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Year : 2013  |  Volume : 1  |  Issue : 2  |  Page : 119

Dyspnea in an elderly male

Department of Internal Medicine, King Fahad Hospital of the University, College of Medicine, University of Dammam, Saudi Arabia

Date of Web Publication25-Dec-2013

Correspondence Address:
Abdelhaleem Bella
P.O. Box 76104, Al-Khobar 31952
Saudi Arabia
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DOI: 10.4103/1658-631X.123651

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How to cite this article:
Bella A, Hadhiah K. Dyspnea in an elderly male. Saudi J Med Med Sci 2013;1:119

How to cite this URL:
Bella A, Hadhiah K. Dyspnea in an elderly male. Saudi J Med Med Sci [serial online] 2013 [cited 2021 Mar 1];1:119. Available from: https://www.sjmms.net/text.asp?2013/1/2/119/123651

A 58-year-old Saudi male patient presented with a progressive exertional shortness of breath associated with cough productive of mucoid sputum and had no fever or hemoptysis. And also he had a history of chronic cough and recurrent chest infection which was labeled as asthma and treated with inhaled bronchodilators. He didn't smoke and had no family history of similar condition or asthma. Patient was a febrile, his respiratory rate was 26 breathes per min. He had clubbing. His blood pressure was 115/70 mmHg, oxygen saturation was 85% in room air. His chest examination showed expiratory rhonchi and bilateral coarse crepitations more in the left base. There was mild pitting lower limbs edema. His pulmonary function test showed irreversible obstructive pattern with a forced expiratory volume in one second (FEV1) of 0.75 L/min (40% predicted). His echocardiogram showed pulmonary artery pressure of 35 mmHg. His chest radiograph [Figure 1] and a contrast enhanced computed tomography (CT) chest [Figure 2] are shown below.
Figure 1: Hyperlucent left lung with pulmonary artery enlargement on the right side

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Figure 2: Computed tomography chest shows bronchiectasis, hypoperfusion and diminished vascularity on the left side

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  Questions Top

What is the diagnosis?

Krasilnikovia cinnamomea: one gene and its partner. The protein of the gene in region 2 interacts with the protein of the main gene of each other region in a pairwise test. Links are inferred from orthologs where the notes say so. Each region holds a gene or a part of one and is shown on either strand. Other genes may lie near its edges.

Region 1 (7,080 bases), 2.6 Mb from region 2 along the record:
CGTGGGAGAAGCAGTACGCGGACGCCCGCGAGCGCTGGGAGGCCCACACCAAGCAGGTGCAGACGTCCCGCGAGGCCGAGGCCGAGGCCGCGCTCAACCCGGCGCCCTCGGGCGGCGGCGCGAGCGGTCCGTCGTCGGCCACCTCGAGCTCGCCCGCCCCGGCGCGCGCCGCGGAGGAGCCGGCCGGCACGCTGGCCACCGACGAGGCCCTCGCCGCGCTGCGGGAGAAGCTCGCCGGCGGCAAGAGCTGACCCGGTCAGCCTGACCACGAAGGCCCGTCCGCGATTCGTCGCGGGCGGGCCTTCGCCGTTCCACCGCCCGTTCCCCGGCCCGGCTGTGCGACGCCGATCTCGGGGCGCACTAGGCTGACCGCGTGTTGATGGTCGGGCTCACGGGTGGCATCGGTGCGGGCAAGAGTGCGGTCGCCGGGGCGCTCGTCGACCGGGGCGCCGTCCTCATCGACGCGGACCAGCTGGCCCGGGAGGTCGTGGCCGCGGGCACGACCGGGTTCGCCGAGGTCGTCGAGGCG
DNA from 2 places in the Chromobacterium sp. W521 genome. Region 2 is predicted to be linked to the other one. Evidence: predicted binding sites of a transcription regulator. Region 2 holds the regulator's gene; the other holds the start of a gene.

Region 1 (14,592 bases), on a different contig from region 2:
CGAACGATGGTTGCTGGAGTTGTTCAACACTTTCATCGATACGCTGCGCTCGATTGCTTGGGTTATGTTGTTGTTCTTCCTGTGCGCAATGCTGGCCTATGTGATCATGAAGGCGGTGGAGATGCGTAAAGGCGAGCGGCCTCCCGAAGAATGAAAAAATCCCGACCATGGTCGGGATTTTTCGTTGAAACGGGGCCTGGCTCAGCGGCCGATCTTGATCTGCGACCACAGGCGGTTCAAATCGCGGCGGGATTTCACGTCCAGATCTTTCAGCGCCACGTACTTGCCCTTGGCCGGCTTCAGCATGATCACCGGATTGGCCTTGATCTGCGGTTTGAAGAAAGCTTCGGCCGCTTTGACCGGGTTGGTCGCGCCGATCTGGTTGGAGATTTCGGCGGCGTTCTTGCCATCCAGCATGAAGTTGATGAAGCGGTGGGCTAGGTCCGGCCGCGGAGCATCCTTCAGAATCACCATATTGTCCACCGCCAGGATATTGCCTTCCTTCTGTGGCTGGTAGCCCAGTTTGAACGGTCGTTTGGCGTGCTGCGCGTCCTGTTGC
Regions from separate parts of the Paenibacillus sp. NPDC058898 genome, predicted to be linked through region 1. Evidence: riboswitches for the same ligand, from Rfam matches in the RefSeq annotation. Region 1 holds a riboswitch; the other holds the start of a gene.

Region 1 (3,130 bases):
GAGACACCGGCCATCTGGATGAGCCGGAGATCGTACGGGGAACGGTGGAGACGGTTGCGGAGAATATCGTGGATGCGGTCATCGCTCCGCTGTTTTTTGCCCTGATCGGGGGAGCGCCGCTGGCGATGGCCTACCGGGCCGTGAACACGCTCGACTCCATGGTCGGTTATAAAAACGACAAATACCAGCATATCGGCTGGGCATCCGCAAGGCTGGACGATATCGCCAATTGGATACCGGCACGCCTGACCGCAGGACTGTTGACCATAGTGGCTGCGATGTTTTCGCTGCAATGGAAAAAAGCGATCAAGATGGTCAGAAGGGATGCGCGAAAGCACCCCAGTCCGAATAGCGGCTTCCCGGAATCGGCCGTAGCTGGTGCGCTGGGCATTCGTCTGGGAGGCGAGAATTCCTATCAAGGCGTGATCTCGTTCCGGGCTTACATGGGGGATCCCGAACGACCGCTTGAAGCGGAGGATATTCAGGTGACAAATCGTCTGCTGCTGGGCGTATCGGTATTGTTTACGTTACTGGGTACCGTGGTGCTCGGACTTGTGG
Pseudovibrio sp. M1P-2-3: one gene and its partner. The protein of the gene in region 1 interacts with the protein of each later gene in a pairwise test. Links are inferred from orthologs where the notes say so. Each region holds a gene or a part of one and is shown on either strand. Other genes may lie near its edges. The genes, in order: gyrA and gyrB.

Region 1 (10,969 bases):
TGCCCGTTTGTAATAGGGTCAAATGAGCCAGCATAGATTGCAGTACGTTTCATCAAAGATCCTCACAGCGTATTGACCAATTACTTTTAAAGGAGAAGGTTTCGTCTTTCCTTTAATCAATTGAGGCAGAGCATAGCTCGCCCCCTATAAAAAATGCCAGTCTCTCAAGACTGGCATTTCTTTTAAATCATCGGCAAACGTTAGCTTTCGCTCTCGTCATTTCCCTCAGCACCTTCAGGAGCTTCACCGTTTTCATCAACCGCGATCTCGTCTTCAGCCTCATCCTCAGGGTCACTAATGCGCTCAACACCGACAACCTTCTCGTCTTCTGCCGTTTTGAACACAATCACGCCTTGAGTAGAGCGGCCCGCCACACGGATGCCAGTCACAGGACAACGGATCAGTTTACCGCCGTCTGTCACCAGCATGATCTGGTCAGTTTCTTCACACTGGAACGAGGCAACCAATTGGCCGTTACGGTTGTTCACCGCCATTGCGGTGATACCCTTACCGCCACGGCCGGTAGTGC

How would this patient be managed?

  Answers Top

The chest X-ray [Figure 1] shows hyperlucency of the left lung with an enlargement of the pulmonary vessels on the right side. The CT chest [Figure 2] shows: bronchiectasis, diminished vascularity/hypoperfusion and hyperinflation on the left lung consistent with a diagnosis of Swyer-James-Macleod syndrome (SJMS). [1],[2] It is an acquired disease, post-infectious bronchiolitis in childhood, including viral and bacterial bronchiolitis. The affected patient may be asymptomatic, or may present with an airway disease suggestive of asthma and bronchiectasis. The investigations required includes CT pulmonary angiography and high resolution computed tomography, pulmonary function tests, ventilation perfusion scan and echocardiography. The differential diagnosis includes many causes of unilateral hyperlucency (shown below), it may be confused with pneumothorax and so chest drain may be wrongly inserted. [3] Almost all the reported cases of SJMS were managed medically through bronchodilators, prevention and treatment of recurrent pulmonary infections and few had surgery. [4]

  References Top

1.Swyer PR, James GC. A case of unilateral pulmonary emphysema. Thorax 1953;8:133-6.  Back to cited text no. 1
2.Macleod WM. Abnormal transradiancy of one lung. Thorax 1954;9:147-53.  Back to cited text no. 2
3.Metin B, Özkan E, Sariçam M, Ariba OK. Swyer-James-MacLeod syndrome with renal ectopy misdiagnosed as pneumothorax and chest tube drained: Case study. J Thorac Cardiovasc Surg 2013;145:e44-7.  Back to cited text no. 3
4.Vishnevsky AA, Nikoladze GD. New approach to the surgical treatment of Swyer-James-MacLeod syndrome. Ann Thorac Surg 1990;50:103-4.  Back to cited text no. 4


  [Figure 1], [Figure 2]


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